In a modern game with guns, it's nice to make the player paranoid about the creatures getting too close -- make hand-to-hand combat deadly for the player. Put up a warning message when the character is starting to get "low on ammunition" (which could be something like 50 or 100 rounds in some games), to encourage the player to become paranoid about ammunition at that point.

A good idea for gore enemies are floating/crawling/walking body parts like flying brains, four-legged hearts, crawling hands and the like.

Add enemies that can be only destroyed in certain ways, such as only with a direct hit to the heart, or can only be damaged by holy water or fire. For example, you can add zombies that stand back up after a while, unless killed by fire or unless you cut off their heads. Add semi-immortal bosses, like a creature you cannot kill unless you destroy its heart which is on a pedestal somewhere in the old mansion. Finding the vulnerability in the first place can be a minigame, although if you make it too big a part of the game, you lean away from gore and into mystery.

In futuristic settings, a great idea is to connect flesh to machinery, creating half-living monsters. I loved Doom for that. Just remind yourself of the Cyberdaemons...

Blood and Body Parts

Include lots of these. Make normal enemies leave at least a red dot on the floor when they die -- archenemies should splatter and leave lots of their interior around. You can even make a modern game, where the player has no guns, and must use fallen zombie body parts as weapons. Leave body parts on the floor as items.

Blood is also important. Track the amount of blood on the floor and serve the player with a description from time to time: "You are knee deep in blood.", "Your movement is slowed, the blood is very thick.", make him swim in blood. The more the better ;). Crunching bone and bits of flesh sticking to things also make for repeatable and common gore elements.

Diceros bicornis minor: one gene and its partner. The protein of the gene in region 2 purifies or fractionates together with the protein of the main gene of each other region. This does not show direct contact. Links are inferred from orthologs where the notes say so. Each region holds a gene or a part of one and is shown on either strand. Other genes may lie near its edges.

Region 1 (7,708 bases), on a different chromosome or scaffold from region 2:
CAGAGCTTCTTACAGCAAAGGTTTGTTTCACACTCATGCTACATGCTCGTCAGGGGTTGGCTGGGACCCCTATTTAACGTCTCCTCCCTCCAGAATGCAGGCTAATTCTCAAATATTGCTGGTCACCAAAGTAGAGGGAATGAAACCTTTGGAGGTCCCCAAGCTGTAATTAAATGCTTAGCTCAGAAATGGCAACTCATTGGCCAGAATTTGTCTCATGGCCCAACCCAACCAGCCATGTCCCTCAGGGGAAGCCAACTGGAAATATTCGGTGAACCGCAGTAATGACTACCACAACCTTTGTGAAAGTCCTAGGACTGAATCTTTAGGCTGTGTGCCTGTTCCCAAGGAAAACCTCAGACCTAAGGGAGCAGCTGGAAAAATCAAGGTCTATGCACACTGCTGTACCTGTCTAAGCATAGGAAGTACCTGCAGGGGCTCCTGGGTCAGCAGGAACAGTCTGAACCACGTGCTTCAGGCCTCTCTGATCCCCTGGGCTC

As a twist for futuristic games, you can make some monsters (e.g. aliens) spill green acid instead of blood. Make the player have problems with that acid -- it causes damage (if you don't have good boots), damages or destroys armor when you kill an alien hand-to-hand, and creates pits in the ground when acid melts through a metal floor. If you are in a space ship, acid might eat through the hull, creating a hull breech, with all the fun that implies.


This depends on the setting, but is really important in the gore genre.

Medieval or Quasi-Medieval -- Use swords, axes, halberds, the bigger the better. Also crossbows and bows allow ranged weapons, as do thrown weapons. If you go the spiritual way, add blessed weapons, holy symbols and holy water. You can also use torches (a great idea), and "burning oil" (it isn't historically accurate for Europe, but who the hell cares? The Muslim world did have fire weapons at a medieval stage due to good chemists and available petrochemicals). A lot more can be introduced with magic. Create special "holy" artifacts with gore names (like "Skullcrusher", "Brainsmasher" and the like), add some disgusting effects to them when used (like an acid-spitting crossbow, a chainsword-like blade [or more period-appropriately, some "ripper" blade with lots of teeth], vorpal blades (snicker-snack!) if you want to be both cliched and insert humor here). Another way to add atmosphere with weapons is to add a good history to their description, explaining, for example, "The Virgin's Revenge was blessed with demon-slaying power when Saint Bernice, crawling on broken legs, took this blade from a fallen knight and drove it into the demon that had ravished and crippled her. Now it burns the flesh of any unholy thing it touches." A whole new world opens with the introduction of spells... remember to add infernal spells with gory effects like "Boiling the Blood", "Body Implosion", "Sign of Blood"... Also things like "Sanctuary" come in handy. Some spell should go well with the blood ideas -- the enemies should die in an effective display of bloody fireworks. Fire spells are also important. Combining these ideas, a spell that set spilled blood on fire could be very handy. A spell that makes flesh "run like wax" would be appropriately gross and could have nifty side-effects.